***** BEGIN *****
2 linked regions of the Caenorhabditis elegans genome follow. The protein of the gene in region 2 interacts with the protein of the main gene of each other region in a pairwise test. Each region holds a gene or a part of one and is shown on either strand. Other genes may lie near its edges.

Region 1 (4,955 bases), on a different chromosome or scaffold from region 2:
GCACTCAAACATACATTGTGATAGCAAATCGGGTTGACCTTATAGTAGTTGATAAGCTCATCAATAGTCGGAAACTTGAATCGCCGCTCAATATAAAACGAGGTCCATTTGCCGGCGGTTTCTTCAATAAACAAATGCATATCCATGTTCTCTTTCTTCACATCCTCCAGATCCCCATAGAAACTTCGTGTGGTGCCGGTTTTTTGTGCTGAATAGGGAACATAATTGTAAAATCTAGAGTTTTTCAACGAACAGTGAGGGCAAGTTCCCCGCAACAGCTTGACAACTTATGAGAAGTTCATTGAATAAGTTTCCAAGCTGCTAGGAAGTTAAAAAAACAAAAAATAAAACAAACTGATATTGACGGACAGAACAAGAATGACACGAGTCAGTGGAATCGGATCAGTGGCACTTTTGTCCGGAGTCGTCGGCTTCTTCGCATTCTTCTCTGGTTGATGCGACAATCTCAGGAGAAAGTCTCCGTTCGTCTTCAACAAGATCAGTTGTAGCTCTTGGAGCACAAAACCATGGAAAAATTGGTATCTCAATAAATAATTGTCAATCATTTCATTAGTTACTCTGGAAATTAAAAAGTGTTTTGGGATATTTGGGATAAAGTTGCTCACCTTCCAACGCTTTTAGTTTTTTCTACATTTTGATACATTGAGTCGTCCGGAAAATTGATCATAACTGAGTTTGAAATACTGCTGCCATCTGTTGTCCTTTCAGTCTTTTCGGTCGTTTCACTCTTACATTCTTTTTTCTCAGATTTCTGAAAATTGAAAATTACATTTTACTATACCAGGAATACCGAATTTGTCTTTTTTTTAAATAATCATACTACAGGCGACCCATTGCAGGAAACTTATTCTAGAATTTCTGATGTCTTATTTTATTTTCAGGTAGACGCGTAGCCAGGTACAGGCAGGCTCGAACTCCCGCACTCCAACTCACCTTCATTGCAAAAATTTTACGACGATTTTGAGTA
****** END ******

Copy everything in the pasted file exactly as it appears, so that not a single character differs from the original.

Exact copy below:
2 linked regions of the Caenorhabditis elegans genome follow. The protein of the gene in region 2 interacts with the protein of the main gene of each other region in a pairwise test. Each region holds a gene or a part of one and is shown on either strand. Other genes may lie near its edges.

Region 1 (4,955 bases), on a different chromosome or scaffold from region 2:
GCACTCAAACATACATTGTGATAGCAAATCGGGTTGACCTTATAGTAGTTGATAAGCTCATCAATAGTCGGAAACTTGAATCGCCGCTCAATATAAAACGAGGTCCATTTGCCGGCGGTTTCTTCAATAAACAAATGCATATCCATGTTCTCTTTCTTCACATCCTCCAGATCCCCATAGAAACTTCGTGTGGTGCCGGTTTTTTGTGCTGAATAGGGAACATAATTGTAAAATCTAGAGTTTTTCAACGAACAGTGAGGGCAAGTTCCCCGCAACAGCTTGACAACTTATGAGAAGTTCATTGAATAAGTTTCCAAGCTGCTAGGAAGTTAAAAAAACAAAAAATAAAACAAACTGATATTGACGGACAGAACAAGAATGACACGAGTCAGTGGAATCGGATCAGTGGCACTTTTGTCCGGAGTCGTCGGCTTCTTCGCATTCTTCTCTGGTTGATGCGACAATCTCAGGAGAAAGTCTCCGTTCGTCTTCAACAAGATCAGTTGTAGCTCTTGGAGCACAAAACCATGGAAAAATTGGTATCTCAATAAATAATTGTCAATCATTTCATTAGTTACTCTGGAAATTAAAAAGTGTTTTGGGATATTTGGGATAAAGTTGCTCACCTTCCAACGCTTTTAGTTTTTTCTACATTTTGATACATTGAGTCGTCCGGAAAATTGATCATAACTGAGTTTGAAATACTGCTGCCATCTGTTGTCCTTTCAGTCTTTTCGGTCGTTTCACTCTTACATTCTTTTTTCTCAGATTTCTGAAAATTGAAAATTACATTTTACTATACCAGGAATACCGAATTTGTCTTTTTTTTAAATAATCATACTACAGGCGACCCATTGCAGGAAACTTATTCTAGAATTTCTGATGTCTTATTTTATTTTCAGGTAGACGCGTAGCCAGGTACAGGCAGGCTCGAACTCCCGCACTCCAACTCACCTTCATTGCAAAAATTTTACGACGATTTTGAGTA